Laser evaporation technology to create new solar materials
Materials scientists at Duke University have developed a method to create hybrid thin-film materials that would otherwise be difficult or impossible to make. The technique could be the gateway to new generations of solar cells, light-emitting diodes and photodetectors.
The research team described their methods Dec. 22, 2017 in the journal ACS Energy Letters.
Perovskites are a class of materials that—with the right combination of elements—have a crystalline structure that makes them particularly well-suited for light-based applications. Their ability to absorb light and transfer its energy efficiently makes them a common target for researchers developing new types of solar cells, for example.
The most common perovskite used in solar energy today, methylammonium lead iodide (MAPbI3), can convert light to energy just as well as today's best commercially available solar panels. And it can do it using a fraction of the material—a sliver 100 times thinner than a typical silicon-based solar cell.
Methylammonium lead iodide is one of the few perovskites that can be created using standard industry production techniques, though it still has issues with scalability and durability. To truly unlock the potential of perovskites, however, new manufacturing methods are needed because the mixture of organic and inorganic molecules in a complex crystalline structure can be difficult to make. Organic elements are particularly delicate, but are critical to the hybrid material's ability to absorb and emit light effectively.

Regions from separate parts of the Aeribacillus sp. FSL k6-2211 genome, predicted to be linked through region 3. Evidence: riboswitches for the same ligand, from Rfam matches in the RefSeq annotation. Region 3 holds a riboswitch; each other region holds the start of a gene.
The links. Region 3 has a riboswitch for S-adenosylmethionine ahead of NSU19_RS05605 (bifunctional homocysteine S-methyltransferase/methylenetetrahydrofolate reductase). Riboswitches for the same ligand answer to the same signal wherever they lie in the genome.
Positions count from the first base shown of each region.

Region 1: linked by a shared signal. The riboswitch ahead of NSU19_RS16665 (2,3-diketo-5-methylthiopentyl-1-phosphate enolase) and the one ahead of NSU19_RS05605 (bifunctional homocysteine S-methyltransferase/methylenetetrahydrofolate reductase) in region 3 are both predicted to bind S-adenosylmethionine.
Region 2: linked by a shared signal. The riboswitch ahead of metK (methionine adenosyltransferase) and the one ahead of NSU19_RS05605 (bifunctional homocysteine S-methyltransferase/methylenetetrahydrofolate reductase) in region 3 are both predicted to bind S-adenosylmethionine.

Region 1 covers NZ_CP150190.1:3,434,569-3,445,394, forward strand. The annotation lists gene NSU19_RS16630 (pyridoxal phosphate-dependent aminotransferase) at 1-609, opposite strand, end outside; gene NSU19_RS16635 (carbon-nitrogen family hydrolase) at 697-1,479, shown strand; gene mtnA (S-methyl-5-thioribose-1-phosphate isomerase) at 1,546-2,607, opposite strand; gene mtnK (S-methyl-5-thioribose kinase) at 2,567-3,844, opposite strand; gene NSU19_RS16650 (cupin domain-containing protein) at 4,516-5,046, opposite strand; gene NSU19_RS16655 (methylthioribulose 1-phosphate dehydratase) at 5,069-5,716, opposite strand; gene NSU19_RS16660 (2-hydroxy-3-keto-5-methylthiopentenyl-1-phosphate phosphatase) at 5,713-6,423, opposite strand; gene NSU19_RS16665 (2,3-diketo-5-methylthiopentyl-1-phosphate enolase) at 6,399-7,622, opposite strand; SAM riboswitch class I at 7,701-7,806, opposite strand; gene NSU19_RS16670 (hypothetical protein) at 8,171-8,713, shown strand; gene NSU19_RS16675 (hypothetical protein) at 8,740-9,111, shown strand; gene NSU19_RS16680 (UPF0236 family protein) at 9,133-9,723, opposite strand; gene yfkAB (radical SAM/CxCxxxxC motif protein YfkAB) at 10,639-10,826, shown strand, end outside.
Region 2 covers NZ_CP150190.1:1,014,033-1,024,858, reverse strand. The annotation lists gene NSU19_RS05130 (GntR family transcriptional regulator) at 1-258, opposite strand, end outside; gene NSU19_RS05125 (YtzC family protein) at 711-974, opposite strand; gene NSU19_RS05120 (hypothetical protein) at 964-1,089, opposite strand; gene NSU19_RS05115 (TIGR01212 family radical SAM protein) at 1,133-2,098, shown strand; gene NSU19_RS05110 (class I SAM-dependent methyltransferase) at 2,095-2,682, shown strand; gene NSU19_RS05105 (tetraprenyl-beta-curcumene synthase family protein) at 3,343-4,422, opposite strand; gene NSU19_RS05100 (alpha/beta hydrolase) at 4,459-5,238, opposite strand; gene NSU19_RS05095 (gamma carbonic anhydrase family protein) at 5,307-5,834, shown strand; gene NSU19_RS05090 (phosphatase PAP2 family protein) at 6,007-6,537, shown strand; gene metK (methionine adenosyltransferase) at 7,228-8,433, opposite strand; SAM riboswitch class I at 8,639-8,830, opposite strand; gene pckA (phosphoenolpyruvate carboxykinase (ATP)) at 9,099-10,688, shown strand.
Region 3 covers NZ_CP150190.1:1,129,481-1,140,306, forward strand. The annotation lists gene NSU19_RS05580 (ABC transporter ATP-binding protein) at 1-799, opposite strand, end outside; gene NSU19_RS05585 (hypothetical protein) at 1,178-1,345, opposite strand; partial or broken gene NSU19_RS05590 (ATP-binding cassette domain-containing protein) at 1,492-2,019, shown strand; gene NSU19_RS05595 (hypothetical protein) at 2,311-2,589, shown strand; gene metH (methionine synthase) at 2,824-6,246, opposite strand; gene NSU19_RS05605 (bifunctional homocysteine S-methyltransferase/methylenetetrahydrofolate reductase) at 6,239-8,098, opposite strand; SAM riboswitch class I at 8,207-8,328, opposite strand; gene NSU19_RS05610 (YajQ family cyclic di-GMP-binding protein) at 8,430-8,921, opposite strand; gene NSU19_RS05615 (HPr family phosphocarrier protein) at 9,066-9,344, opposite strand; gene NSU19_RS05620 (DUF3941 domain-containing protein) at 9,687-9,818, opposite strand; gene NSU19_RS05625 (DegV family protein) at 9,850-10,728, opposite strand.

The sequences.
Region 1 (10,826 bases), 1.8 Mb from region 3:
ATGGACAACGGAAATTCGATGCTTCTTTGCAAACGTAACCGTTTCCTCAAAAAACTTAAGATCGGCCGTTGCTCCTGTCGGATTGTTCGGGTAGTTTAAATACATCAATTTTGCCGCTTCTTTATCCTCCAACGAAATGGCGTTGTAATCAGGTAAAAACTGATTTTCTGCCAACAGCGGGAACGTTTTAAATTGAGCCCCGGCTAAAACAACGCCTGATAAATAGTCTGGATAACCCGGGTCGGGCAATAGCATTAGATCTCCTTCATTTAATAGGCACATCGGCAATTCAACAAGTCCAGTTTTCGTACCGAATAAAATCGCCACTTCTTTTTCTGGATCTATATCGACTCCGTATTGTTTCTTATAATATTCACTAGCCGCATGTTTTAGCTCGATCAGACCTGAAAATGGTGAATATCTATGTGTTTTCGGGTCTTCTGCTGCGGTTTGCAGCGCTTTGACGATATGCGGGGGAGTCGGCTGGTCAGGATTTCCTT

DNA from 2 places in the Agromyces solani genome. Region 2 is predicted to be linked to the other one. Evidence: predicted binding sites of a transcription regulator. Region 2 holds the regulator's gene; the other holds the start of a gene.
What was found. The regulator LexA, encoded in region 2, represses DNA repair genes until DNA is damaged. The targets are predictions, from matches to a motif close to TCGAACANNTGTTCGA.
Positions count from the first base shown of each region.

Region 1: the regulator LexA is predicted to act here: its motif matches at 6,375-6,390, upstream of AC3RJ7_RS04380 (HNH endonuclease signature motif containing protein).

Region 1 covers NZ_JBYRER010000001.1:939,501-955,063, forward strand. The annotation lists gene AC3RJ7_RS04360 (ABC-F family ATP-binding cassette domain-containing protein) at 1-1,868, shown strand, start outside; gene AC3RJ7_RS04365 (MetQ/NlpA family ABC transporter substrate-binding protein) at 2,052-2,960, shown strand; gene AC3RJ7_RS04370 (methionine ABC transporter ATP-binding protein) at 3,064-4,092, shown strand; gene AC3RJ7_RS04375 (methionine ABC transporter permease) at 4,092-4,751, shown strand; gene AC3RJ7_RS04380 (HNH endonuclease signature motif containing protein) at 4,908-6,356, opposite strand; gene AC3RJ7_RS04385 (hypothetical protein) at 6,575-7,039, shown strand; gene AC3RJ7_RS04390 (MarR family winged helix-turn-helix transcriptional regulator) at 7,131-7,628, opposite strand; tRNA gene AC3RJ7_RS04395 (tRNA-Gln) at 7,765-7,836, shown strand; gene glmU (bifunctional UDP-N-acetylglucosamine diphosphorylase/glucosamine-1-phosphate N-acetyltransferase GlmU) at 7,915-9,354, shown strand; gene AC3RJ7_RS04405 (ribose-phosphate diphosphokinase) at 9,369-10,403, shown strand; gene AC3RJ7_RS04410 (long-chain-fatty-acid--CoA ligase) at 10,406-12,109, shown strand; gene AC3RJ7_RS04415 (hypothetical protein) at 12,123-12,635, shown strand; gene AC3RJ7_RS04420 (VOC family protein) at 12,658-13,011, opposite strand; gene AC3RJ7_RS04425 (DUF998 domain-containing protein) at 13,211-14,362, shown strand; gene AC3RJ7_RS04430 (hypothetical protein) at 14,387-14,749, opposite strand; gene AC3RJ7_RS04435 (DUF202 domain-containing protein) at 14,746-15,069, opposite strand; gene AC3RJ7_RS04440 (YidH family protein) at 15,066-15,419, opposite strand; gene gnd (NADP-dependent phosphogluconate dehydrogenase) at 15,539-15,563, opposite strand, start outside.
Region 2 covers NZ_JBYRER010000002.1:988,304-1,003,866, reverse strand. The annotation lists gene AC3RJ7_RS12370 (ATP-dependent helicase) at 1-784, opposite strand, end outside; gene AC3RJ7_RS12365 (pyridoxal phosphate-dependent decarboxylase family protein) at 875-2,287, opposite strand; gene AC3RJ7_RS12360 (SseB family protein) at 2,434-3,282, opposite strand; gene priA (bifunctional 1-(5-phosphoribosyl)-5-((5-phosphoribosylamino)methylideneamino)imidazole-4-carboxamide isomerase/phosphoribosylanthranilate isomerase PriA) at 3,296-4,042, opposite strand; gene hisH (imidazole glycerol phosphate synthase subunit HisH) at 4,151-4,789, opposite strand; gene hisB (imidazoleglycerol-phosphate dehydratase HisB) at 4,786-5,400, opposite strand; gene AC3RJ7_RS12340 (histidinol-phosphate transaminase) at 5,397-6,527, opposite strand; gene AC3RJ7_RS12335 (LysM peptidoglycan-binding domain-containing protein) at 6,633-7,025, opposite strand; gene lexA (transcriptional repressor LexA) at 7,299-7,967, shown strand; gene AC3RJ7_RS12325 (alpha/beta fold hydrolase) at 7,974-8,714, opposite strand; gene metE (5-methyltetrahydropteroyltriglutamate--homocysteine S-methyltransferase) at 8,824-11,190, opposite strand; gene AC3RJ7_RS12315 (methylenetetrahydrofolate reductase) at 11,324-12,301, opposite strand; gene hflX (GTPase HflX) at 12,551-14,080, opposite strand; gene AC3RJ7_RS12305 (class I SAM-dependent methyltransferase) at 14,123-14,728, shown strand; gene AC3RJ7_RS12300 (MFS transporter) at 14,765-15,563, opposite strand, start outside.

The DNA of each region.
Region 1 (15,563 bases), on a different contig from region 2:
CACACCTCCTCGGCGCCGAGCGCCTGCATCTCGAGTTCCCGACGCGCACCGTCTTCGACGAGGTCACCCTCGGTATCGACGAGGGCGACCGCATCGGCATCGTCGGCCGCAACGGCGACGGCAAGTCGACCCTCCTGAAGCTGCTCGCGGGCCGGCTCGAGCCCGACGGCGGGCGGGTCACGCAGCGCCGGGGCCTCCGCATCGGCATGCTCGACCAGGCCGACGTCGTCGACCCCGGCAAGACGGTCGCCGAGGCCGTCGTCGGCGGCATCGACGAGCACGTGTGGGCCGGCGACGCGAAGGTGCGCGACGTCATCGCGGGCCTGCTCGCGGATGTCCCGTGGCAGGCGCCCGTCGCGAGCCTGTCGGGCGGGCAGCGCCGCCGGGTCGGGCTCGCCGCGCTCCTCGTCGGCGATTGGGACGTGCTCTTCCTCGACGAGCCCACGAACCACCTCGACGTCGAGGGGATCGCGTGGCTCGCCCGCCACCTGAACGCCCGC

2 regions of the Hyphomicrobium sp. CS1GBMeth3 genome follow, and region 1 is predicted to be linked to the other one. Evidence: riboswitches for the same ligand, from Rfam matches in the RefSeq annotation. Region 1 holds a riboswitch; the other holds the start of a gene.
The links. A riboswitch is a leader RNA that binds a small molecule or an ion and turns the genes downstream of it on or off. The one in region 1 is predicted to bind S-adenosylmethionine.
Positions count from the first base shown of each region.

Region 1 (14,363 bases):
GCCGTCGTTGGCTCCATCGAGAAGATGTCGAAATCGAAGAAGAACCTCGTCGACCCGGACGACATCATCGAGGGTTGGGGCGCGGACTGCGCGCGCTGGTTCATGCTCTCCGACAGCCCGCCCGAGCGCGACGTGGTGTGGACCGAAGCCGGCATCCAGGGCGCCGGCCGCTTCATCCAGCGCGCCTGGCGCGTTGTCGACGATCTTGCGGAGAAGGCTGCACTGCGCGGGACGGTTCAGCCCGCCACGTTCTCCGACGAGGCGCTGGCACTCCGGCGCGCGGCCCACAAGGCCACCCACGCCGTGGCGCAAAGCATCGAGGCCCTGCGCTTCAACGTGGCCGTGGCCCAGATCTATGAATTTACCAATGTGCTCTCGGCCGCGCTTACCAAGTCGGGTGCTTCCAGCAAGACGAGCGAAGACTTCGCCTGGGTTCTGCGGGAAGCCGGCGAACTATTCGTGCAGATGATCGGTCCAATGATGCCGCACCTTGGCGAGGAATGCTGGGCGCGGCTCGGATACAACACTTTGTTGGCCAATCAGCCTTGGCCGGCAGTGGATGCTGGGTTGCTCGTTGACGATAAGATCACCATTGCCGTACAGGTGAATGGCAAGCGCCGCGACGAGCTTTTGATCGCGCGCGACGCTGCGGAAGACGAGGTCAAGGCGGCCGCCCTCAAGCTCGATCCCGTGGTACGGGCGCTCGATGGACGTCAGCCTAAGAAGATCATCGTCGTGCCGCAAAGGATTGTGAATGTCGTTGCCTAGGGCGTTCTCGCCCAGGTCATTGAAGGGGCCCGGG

In the new study, Mitzi teams up with colleague Adrienne Stiff-Roberts, associate professor of electrical and computer engineering at Duke, to demonstrate just such a manufacturing approach. The technique is called Resonant Infrared Matrix-Assisted Pulsed Laser Evaporation, or RIR-MAPLE for short, and was developed by Stiff-Roberts at Duke over the past decade.
Adapted from a technology invented in 1999 called MAPLE, the technique involves freezing a solution containing the molecular building blocks for the perovskite, and then blasting the frozen block with a laser in a vacuum chamber.
When a laser vaporizes a small piece of the frozen target about the size of a dimple on a golf ball, the vapor travels upward in a plume that coats the bottom surface of any object hanging overhead, such as a component in a solar cell. Once enough of the material builds up, the process is stopped and the product is heated to crystallize the molecules and set the thin film in place.
In Stiff-Roberts's version of the technology, the laser's frequency is specifically tuned to the molecular bonds of the frozen solvent. This causes the solvent to absorb most of the energy, leaving the delicate organics unscathed as they travel to the product surface.
Although no perovskite-based solar cells are yet available on the market, there are a few companies working to commercialize methylammonium lead iodide and other closely related materials. And while the materials made in this study have solar cell efficiencies better than those made with other laser-based technologies, they don't yet reach those made with traditional solution-based processes.
But Mitzi and Stiff-Roberts say that's not their goal.
"While solution-based techniques can also be gentle on organics and can make some great hybrid photovoltaic materials, they can't be used for more complex and poorly soluble organic molecules," said Stiff-Roberts.
"With this demonstration of the RIR-MAPLE technology, we hope to open a whole new world of materials to the solar cell industry," continued Mitzi. "We also think these materials could be useful for other applications, such as light-emitting diodes, photodetectors and X-ray detectors."